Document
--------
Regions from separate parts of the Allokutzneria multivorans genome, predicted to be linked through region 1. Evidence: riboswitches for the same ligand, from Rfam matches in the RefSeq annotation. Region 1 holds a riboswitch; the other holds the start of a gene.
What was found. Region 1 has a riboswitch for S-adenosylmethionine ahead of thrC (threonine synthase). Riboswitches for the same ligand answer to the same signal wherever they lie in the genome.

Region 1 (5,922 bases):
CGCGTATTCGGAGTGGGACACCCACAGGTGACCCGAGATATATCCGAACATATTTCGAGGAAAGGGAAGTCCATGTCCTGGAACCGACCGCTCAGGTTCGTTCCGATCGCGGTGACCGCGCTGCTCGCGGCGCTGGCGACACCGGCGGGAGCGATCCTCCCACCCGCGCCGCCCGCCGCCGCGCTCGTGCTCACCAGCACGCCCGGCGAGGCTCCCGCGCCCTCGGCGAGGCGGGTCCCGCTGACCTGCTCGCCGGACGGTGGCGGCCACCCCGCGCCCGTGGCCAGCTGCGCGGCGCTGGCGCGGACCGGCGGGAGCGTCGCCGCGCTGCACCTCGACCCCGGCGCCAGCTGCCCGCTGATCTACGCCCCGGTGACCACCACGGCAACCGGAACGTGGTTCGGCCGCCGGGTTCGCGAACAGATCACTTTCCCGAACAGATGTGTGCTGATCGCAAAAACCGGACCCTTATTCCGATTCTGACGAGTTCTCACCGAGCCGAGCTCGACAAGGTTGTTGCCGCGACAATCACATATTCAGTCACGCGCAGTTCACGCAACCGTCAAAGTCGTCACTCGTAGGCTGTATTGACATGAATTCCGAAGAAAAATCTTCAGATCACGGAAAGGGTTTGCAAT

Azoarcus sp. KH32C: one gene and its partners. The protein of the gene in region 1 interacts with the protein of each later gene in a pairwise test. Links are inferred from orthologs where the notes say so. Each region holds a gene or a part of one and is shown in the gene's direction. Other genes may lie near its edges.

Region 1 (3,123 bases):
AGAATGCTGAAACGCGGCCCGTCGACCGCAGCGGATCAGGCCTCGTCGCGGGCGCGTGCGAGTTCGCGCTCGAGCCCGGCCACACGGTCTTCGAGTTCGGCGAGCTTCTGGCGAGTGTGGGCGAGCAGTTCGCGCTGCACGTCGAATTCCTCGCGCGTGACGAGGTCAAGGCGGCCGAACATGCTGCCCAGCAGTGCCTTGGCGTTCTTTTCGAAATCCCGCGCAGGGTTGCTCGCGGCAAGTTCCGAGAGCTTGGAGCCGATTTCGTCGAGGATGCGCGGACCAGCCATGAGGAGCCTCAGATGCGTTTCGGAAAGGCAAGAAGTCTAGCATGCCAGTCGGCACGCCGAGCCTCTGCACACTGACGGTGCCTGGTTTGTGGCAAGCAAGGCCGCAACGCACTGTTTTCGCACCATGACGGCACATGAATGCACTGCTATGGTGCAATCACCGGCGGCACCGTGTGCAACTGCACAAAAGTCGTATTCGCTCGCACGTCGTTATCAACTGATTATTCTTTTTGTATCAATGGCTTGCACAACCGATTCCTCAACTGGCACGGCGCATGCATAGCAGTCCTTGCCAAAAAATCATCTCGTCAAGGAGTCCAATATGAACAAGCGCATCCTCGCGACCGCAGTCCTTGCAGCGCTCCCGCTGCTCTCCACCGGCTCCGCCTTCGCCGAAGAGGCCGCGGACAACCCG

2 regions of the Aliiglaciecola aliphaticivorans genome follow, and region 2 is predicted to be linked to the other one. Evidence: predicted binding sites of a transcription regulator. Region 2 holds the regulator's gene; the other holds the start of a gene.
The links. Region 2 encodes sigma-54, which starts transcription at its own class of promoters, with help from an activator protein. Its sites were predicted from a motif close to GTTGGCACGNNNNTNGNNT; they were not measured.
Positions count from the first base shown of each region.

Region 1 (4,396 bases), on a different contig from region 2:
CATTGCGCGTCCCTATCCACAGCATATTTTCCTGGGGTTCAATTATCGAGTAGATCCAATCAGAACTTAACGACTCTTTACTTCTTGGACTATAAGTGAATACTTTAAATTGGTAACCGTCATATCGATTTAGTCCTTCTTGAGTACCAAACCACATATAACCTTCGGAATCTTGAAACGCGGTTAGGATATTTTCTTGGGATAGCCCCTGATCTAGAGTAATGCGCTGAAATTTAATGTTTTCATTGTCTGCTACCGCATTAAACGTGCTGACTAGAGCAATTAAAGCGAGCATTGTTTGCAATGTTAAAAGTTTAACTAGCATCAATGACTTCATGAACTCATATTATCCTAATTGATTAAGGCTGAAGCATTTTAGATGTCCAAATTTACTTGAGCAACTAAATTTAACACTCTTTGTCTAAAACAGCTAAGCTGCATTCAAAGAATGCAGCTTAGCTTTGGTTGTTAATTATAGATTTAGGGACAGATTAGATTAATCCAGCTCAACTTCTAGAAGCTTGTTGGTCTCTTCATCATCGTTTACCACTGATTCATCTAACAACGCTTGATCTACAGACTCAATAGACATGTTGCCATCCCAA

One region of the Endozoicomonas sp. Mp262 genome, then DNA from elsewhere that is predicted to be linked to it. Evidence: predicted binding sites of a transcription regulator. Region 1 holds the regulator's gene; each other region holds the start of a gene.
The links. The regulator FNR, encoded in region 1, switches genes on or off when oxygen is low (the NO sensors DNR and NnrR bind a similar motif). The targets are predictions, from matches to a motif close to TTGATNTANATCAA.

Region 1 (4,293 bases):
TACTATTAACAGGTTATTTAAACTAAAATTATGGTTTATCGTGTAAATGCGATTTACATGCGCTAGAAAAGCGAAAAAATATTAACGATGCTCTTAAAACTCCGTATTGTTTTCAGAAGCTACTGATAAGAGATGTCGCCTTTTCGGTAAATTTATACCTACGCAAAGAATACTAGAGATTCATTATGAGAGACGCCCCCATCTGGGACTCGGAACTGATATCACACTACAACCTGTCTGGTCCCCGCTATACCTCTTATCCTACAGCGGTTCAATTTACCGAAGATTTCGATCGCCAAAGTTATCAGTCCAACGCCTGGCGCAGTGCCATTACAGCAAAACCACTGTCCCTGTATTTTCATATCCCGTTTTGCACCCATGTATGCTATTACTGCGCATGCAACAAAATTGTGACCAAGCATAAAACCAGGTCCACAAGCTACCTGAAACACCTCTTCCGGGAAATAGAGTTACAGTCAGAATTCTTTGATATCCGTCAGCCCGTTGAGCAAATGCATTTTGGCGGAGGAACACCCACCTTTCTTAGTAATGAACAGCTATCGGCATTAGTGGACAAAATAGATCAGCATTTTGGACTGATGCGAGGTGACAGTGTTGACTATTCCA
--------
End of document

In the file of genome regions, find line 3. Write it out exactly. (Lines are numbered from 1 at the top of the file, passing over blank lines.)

Region 1 (5,922 bases):